- Casino company seen separated from bondholders by $2 billion
- Senior lenders remain the only big groups still behind company
Caesars Entertainment Corp. is at a $2 billion impasse with creditors it hopes will help keep it from sliding into bankruptcy alongside its operating unit, two people familiar with the negotiations said.
The casino company and a committee of junior bondholders haven’t had substantive talks since last month, said the people, who requested anonymity because the negotiations are private. The bondholders are asking for about $2 billion more than Caesars has offered, according to a report by Bloomberg Intelligence analysts Philip Brendel and Julia Winters.
The bad news for Caesars doesn’t end there. It also lost the backing of another group of creditors who refused to extend a deadline for a proposed deal to restructure the company’s insolvent subsidiary.
Those creditors include a few major equity holders who may see their stakes wiped out in any bankruptcy of the parent. Nevertheless, they chose to let the deal expire even though it included a provision halting a lawsuit that threatens to push Caesars into court protection.
Filed in Manhattan federal court, the suit by a creditor trustee claims Las Vegas-based Caesars illegally broke a promise to help repay debt owed them. The company has warned that if a judge forces it to cover that debt, which is in the billions of dollars, it will be forced to file bankruptcy.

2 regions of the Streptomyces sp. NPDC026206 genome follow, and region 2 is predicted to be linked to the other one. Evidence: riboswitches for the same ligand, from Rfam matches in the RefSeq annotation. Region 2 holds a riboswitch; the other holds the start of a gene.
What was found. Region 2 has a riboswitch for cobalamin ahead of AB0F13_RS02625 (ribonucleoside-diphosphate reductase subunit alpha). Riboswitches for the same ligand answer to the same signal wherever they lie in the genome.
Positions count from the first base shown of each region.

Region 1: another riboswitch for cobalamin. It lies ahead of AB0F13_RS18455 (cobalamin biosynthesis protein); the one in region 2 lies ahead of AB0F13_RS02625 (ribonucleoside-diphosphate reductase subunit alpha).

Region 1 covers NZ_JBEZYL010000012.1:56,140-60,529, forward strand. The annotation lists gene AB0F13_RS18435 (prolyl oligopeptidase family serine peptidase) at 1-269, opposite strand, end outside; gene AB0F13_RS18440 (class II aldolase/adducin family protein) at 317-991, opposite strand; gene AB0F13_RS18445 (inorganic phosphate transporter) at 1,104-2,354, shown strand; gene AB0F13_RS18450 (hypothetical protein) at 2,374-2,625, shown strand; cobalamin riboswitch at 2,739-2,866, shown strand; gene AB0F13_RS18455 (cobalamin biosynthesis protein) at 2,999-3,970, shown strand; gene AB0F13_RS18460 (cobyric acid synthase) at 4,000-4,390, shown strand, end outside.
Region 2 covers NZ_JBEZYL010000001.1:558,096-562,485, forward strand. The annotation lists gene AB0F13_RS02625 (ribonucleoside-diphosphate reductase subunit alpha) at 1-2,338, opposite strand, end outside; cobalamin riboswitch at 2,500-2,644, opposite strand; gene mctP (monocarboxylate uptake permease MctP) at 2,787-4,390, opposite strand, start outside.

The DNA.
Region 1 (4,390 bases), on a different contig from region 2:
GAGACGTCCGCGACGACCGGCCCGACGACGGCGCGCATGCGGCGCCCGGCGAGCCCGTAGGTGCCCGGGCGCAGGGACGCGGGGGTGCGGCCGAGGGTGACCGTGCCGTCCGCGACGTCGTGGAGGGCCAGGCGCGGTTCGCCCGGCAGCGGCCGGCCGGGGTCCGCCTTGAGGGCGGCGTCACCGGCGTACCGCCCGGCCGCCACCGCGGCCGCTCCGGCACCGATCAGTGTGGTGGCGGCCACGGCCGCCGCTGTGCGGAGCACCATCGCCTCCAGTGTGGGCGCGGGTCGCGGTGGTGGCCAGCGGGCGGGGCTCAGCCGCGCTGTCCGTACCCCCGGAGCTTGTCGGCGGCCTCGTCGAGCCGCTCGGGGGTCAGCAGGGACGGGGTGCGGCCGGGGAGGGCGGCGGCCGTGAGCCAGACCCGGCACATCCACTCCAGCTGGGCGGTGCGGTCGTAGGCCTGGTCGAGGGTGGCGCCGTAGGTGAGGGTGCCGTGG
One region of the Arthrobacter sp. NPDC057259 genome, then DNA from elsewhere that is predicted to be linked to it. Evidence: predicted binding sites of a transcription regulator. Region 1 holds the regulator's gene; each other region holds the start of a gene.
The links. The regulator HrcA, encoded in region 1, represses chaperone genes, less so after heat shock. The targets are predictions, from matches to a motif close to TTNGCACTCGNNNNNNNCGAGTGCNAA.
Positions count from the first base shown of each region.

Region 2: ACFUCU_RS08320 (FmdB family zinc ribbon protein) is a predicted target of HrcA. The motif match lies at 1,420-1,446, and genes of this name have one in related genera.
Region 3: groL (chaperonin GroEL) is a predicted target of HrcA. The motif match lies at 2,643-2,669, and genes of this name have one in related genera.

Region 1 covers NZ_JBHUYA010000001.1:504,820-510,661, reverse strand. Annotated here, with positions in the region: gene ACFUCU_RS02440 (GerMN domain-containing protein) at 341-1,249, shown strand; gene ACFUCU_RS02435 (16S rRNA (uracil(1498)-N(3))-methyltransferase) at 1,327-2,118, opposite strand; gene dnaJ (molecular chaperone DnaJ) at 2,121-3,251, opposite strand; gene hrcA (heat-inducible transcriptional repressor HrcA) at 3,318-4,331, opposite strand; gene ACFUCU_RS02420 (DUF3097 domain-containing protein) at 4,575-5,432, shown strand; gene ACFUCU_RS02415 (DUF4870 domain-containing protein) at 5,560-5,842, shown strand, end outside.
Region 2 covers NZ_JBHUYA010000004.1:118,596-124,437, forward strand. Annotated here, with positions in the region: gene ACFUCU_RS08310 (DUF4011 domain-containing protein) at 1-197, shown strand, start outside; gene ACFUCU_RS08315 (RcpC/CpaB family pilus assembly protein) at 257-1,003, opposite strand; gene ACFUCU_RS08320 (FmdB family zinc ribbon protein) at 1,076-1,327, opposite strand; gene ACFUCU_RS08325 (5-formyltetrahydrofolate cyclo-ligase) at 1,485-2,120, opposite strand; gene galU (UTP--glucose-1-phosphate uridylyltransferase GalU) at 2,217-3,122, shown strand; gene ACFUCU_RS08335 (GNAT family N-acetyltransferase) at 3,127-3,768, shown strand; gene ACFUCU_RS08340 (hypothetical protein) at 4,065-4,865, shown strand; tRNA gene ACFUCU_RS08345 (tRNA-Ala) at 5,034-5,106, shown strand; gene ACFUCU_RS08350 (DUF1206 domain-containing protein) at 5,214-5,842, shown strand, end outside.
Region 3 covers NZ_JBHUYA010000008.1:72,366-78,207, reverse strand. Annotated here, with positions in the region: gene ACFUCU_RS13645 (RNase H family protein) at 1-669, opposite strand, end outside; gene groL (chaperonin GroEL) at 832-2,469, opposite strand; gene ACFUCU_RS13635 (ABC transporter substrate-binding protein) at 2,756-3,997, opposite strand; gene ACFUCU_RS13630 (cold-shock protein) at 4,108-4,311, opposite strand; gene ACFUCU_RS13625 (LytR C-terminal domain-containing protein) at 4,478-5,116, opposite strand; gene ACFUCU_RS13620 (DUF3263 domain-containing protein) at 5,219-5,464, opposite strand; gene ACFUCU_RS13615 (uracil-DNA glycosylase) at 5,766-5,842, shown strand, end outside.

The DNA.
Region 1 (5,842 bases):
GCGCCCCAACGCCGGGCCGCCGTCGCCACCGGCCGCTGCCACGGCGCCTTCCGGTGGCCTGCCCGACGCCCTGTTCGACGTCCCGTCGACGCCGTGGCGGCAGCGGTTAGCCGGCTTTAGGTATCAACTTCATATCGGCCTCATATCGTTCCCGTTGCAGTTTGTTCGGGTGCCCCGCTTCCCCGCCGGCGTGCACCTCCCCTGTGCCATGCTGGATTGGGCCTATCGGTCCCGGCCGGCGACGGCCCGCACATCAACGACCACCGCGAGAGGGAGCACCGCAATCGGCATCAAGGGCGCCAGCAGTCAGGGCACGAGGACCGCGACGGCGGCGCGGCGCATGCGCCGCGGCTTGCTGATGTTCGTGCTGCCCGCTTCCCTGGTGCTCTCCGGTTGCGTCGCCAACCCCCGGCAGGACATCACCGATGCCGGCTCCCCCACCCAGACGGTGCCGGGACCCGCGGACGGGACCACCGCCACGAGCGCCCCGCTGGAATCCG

The setbacks for Caesars come just weeks after it claimed to be near its goal of enough creditor support to obtain court approval for the bankrupt unit’s reorganization. Less than a month ago, Caesars said in a press release that its success in negotiations “paves the way” to the bankruptcy’s end.
“Part of the game of getting lenders to roll over and agree is making them
believe that other lenders have agreed the deal is the best the lenders are
likely to get,” Erik Gordon, a law professor at the University of Michigan’s business school, said in an interview about the Caesar’s announcement.
The junior bondholders seeking a bigger payout in the operating unit’s bankruptcy include Oaktree Capital Group LLC, Appaloosa Management LP and Tennenbaum Capital Partners LLC. Those firms, which rank among the biggest investors in the distressed-debt market, are battling Apollo Global Management LLC and TPG Capital Management LP, the private equity giants that led a $30.7 billion leveraged buyout of Caesars in 2008.
Apollo and TPG are trying to maintain controlling stakes in the parent company and the bankrupt operating unit. Charles Zehren, a spokesman for Apollo, didn’t immediately return requests for comment on the talks. Luke Barrett, a spokesman for TPG, declined to comment.
Caesars fell as much as 15 percent to $6.83 Thursday in New York trading.
Both Caesars and the junior bondholders agree on the broad outlines of the operating unit’s reorganization.